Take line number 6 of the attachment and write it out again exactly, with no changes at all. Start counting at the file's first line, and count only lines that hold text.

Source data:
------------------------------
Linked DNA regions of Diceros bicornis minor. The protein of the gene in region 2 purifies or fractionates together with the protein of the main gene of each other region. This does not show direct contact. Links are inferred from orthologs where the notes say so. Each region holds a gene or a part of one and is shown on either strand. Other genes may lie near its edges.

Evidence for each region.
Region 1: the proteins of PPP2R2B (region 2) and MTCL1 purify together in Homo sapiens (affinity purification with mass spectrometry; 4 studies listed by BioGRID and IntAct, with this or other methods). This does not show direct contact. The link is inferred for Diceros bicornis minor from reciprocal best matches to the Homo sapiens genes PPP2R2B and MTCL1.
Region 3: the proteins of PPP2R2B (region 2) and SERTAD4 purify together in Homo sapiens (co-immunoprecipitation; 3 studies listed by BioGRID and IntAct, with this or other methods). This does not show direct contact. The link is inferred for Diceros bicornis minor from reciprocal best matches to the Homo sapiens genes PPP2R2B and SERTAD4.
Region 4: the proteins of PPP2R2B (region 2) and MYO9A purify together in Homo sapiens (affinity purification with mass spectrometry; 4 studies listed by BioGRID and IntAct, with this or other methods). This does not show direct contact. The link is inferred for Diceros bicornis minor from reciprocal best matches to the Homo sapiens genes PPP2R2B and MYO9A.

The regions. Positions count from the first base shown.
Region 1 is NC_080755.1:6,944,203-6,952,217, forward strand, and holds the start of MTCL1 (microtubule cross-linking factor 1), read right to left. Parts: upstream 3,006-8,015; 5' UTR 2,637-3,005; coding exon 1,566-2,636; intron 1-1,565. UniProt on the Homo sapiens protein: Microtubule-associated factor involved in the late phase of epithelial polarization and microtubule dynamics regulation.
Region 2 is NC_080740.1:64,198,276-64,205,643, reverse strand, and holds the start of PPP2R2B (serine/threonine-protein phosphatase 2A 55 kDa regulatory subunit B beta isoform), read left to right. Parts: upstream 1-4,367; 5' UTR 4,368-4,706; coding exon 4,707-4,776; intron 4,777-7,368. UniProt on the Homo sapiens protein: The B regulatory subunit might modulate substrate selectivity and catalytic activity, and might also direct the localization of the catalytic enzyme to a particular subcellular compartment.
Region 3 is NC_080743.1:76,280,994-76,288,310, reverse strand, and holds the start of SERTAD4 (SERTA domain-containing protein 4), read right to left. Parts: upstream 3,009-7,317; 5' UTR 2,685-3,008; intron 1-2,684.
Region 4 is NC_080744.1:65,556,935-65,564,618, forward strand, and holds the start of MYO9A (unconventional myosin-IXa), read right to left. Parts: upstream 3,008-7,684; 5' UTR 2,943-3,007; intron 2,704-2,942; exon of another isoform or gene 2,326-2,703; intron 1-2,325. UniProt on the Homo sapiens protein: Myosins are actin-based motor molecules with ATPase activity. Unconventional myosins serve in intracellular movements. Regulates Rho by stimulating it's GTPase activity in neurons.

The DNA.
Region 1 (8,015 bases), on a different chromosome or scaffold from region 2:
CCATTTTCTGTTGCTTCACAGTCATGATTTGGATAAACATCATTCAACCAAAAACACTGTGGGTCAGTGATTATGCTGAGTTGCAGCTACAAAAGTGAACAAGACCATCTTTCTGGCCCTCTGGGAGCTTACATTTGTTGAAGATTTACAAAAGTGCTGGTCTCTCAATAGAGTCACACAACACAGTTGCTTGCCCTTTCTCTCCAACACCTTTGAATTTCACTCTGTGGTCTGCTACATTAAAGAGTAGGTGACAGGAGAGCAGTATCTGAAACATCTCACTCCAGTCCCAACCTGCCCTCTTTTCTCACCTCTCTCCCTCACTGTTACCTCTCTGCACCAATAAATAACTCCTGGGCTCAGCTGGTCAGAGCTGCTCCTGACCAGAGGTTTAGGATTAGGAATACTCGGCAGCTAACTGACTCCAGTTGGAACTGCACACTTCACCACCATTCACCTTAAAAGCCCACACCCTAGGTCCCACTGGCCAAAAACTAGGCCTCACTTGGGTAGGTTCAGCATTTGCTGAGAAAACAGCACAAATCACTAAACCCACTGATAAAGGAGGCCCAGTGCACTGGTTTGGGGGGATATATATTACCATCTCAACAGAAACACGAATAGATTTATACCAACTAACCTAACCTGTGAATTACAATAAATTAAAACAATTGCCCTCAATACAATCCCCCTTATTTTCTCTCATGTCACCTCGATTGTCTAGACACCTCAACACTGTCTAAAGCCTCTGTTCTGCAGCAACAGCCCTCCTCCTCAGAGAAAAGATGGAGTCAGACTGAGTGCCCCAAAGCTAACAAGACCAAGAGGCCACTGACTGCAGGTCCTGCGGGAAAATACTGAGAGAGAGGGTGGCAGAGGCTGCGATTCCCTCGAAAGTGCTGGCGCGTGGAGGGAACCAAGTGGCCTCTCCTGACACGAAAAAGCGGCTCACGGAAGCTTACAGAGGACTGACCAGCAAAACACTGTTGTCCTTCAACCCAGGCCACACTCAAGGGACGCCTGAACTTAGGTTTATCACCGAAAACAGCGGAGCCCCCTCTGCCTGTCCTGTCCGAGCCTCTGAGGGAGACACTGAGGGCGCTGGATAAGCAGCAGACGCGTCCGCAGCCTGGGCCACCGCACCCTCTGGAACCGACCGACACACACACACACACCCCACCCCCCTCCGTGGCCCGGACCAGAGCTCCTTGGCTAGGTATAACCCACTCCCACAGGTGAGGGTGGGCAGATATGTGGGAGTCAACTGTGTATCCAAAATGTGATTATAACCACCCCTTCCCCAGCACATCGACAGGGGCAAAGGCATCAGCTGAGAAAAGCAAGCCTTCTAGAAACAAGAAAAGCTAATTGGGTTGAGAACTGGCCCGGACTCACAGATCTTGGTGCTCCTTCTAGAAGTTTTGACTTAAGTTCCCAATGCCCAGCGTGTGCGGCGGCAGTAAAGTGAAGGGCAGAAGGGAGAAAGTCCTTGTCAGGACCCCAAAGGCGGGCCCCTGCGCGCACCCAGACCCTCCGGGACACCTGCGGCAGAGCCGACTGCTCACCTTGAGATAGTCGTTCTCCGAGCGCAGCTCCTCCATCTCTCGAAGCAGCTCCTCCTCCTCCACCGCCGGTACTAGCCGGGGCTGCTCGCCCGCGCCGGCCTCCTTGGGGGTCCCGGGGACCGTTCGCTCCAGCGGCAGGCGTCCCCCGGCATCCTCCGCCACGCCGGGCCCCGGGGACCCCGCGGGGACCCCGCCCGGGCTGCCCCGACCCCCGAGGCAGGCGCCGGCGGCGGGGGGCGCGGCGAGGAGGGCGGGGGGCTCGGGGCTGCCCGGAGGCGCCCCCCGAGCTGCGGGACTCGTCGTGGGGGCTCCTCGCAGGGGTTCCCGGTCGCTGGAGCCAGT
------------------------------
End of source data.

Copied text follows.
The regions. Positions count from the first base shown.